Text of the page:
Last fall, I asked several New England hospital librarians to share their stories about supporting nursing education and research. My first interview was with Mary Shah, MLS, AHIP. She is a Medical Librarian and Archivist at Danbury Hospital in Connecticut. The second interview was with Maureen Dunn, MLIS, AHIP, Library Director at Concord Hospital in New Hampshire. This third interview is with Lisa Liang Philpotts, BSN, MSLS. Lisa is a Knowledge Specialist for Research and Instruction at Treadwell Library at Massachusetts General Hospital. The Treadwell Library is solely online with no physical library space, and employs four librarians and three support staff.
We have provided services to nurses in a wide variety of roles, from our CNO to our bedside RNs. We’ve found these opportunities by building relationships and making sure we are visible in our large organization. Our library director and a colleague serve on the Patient Education and Clinical Practice Collaborative Governance committees. Additionally, I’m a co-chair of the Research and Evidence Based Practice committee. Outside of Collaborative Governance, a librarian serves on the Nursing History committee and I attend quarterly meetings of an interdisciplinary group of individuals who promote research at MGH, facilitated by MGH’s Center for Nursing Research.
One program I play a major role in has been the “Advancing Evidence Based Practice” continuing education program. Offered twice a year since 2016 and drawing an average of 50 attendees, this program is co-led by a nurse and a social worker, and I serve as one of two course faculty. We teach attendees the skills to pursue EBP projects using the Johns Hopkins Nursing EBP model as a framework. Projects from this program have led to practice and policy changes, as well as the initiation of research projects.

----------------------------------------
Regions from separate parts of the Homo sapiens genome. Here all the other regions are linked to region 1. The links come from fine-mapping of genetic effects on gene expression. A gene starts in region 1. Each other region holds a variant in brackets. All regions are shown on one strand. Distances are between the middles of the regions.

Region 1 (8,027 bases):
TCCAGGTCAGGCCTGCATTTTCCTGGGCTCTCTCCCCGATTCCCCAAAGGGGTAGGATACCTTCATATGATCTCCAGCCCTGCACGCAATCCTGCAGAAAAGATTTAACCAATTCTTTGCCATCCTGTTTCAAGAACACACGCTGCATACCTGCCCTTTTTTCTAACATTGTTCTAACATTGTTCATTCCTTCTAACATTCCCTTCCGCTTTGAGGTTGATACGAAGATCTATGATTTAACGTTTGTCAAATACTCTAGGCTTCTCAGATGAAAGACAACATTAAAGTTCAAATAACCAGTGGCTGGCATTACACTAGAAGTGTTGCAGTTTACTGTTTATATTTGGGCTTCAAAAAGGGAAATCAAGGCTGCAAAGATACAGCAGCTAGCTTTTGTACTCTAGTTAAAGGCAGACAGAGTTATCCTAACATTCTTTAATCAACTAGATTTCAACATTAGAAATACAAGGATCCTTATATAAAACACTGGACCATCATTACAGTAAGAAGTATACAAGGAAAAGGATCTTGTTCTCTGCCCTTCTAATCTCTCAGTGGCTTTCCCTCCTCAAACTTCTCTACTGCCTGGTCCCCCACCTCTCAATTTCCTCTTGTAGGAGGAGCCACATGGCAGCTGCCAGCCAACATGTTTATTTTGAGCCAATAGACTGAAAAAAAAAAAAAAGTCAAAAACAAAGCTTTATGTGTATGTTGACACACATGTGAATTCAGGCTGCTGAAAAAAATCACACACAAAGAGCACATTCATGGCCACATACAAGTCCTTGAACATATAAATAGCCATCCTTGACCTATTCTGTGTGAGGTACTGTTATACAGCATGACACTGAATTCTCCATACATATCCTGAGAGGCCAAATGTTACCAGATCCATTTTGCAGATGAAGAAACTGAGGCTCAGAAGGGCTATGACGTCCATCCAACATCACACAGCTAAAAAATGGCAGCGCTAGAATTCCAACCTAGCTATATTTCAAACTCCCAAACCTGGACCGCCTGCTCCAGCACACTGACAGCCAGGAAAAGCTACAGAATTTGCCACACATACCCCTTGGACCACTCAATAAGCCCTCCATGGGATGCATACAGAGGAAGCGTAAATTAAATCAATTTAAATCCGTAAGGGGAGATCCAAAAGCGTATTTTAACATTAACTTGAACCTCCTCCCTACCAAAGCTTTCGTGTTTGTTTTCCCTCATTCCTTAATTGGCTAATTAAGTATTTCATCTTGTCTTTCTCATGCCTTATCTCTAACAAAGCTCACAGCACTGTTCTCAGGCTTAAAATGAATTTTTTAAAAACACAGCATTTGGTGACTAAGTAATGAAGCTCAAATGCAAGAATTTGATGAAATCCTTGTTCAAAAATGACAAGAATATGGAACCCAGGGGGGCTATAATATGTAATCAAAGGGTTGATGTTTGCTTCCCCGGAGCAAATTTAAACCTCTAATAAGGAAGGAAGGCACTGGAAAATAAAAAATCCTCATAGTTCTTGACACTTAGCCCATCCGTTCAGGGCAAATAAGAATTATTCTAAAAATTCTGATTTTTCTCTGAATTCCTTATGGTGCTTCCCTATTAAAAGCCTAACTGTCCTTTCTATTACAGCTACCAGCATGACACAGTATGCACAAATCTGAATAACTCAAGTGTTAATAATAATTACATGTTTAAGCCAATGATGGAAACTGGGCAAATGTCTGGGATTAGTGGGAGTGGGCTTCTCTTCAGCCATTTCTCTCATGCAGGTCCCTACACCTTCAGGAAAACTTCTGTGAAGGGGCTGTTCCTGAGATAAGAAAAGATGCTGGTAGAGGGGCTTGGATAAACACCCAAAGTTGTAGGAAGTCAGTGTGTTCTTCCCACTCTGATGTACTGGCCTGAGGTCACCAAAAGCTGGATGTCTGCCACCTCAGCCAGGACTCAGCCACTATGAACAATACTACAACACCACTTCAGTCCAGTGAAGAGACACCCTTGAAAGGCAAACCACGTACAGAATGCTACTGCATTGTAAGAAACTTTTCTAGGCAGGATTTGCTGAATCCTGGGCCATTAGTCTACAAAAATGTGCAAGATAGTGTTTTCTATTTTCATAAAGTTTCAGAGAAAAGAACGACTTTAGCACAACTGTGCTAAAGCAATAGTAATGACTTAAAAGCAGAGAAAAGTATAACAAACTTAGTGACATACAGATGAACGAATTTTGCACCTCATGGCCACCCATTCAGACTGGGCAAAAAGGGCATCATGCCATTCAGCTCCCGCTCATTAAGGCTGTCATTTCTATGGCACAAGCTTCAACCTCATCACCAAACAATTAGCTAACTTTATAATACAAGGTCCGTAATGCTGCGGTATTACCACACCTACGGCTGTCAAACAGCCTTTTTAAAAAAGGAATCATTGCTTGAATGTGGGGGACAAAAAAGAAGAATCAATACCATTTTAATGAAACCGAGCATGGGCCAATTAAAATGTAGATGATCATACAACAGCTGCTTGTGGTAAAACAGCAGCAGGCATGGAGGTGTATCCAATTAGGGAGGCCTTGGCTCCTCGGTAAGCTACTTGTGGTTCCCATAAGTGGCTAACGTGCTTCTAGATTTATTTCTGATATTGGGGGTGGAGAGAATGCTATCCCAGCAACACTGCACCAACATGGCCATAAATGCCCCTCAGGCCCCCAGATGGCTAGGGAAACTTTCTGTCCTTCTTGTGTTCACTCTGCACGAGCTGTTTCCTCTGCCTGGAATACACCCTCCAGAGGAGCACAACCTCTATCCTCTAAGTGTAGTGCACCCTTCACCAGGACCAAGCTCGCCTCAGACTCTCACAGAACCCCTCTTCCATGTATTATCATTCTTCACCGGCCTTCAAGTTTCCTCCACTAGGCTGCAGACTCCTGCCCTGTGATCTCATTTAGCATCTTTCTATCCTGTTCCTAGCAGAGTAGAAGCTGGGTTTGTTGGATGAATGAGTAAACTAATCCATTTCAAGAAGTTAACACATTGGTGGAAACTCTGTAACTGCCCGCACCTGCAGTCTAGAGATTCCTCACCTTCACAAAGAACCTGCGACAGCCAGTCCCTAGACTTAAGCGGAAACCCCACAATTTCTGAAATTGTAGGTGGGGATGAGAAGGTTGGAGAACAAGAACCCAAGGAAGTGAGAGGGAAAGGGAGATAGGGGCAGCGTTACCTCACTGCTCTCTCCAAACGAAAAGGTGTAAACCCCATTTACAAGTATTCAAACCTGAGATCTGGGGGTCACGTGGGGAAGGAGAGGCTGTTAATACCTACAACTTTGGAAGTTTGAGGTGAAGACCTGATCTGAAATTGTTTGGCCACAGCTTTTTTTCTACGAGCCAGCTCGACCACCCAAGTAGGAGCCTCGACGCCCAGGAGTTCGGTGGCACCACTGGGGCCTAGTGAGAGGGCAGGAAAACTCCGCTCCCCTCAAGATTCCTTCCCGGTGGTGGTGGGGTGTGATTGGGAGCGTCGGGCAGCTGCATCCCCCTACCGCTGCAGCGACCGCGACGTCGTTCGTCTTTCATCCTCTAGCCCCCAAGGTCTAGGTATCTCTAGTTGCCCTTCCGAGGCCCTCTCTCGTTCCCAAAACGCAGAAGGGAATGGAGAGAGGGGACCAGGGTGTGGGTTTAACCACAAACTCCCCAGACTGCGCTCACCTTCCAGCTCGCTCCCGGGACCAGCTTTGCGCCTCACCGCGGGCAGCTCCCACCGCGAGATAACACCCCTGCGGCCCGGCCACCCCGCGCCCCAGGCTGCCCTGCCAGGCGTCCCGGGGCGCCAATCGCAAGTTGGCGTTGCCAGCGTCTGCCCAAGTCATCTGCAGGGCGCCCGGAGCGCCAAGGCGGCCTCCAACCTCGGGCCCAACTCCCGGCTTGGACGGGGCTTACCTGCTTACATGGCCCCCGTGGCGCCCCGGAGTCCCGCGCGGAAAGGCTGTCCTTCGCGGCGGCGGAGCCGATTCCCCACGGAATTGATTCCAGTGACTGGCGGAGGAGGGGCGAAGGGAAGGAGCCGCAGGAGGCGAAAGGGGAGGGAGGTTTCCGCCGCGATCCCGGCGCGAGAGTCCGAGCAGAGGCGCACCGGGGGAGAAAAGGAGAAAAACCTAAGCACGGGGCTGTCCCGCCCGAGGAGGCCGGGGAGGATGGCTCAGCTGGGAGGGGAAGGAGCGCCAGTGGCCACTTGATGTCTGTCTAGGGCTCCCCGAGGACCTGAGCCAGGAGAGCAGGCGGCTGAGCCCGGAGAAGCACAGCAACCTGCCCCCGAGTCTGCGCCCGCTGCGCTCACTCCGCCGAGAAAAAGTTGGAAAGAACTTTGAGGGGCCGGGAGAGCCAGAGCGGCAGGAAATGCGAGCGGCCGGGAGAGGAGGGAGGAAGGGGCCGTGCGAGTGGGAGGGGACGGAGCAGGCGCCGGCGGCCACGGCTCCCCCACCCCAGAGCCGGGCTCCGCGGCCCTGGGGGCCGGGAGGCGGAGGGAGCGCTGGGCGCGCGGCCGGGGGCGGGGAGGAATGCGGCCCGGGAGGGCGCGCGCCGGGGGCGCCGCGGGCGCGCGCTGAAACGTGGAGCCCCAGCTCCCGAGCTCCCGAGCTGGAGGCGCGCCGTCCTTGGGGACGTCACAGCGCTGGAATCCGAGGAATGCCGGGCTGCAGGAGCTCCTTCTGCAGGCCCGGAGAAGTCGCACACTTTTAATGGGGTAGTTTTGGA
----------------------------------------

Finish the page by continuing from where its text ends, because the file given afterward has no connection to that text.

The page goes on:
The first thing that comes to mind is that nurses are heavy users of our Ask-a-Librarian service. Majority of nurses’ questions are prompted by patient care, and about 30% are for professional education, perhaps stemming from the fact that an increasing proportion of our nurses are returning to school to pursue advanced degrees. Our nursing specific resources include CINAHL and Ovid Nursing Database.
Specific examples of nurses’ use of the library were mentioned in our last application for Magnet re-designation. In fact, I was present in a meeting with one of the Magnet appraisers and they mentioned they were glad to see a librarian, as they planned to ask about library services. To have an appraiser commend the collaboration between nurses and the library was encouraging.
Lastly, one interesting trend I’ve noticed is that there is growing interest in integrative reviews as a review methodology among our nurses, versus the focus on systematic reviews that I see in physician users.
Patient safety and quality care are both key components of our hospital’s mission, and our library’s mission is aligned with the mission of the hospital, so everything we do ultimately has an end goal of enabling the hospital to provide the best possible care to our patients.
Remember that nurses are a diverse population! Above all, be curious and don’t be afraid to ask questions to learn about their individual needs. Nurses are busy, so bring the library to them: show up at meetings that nurses are at, make accessing the library (and you, the librarian) as convenient as possible, and if you seen an opportunity to contribute, no matter how small, speak up!
Contact for Lisa Liang Philpotts: email@example.com
On Thu, March 28, NNLM NER will host a webinar on Librarians Supporting Nursing Scholarship. This session will feature Alice Stokes (Dana Medical Library, University of Vermont), Lisa Marks and Diane Almader-Douglas (Mayo Clinic Libraries, Phoenix AZ). During this webinar, they will talk with us about their learned experiences in working with nurses.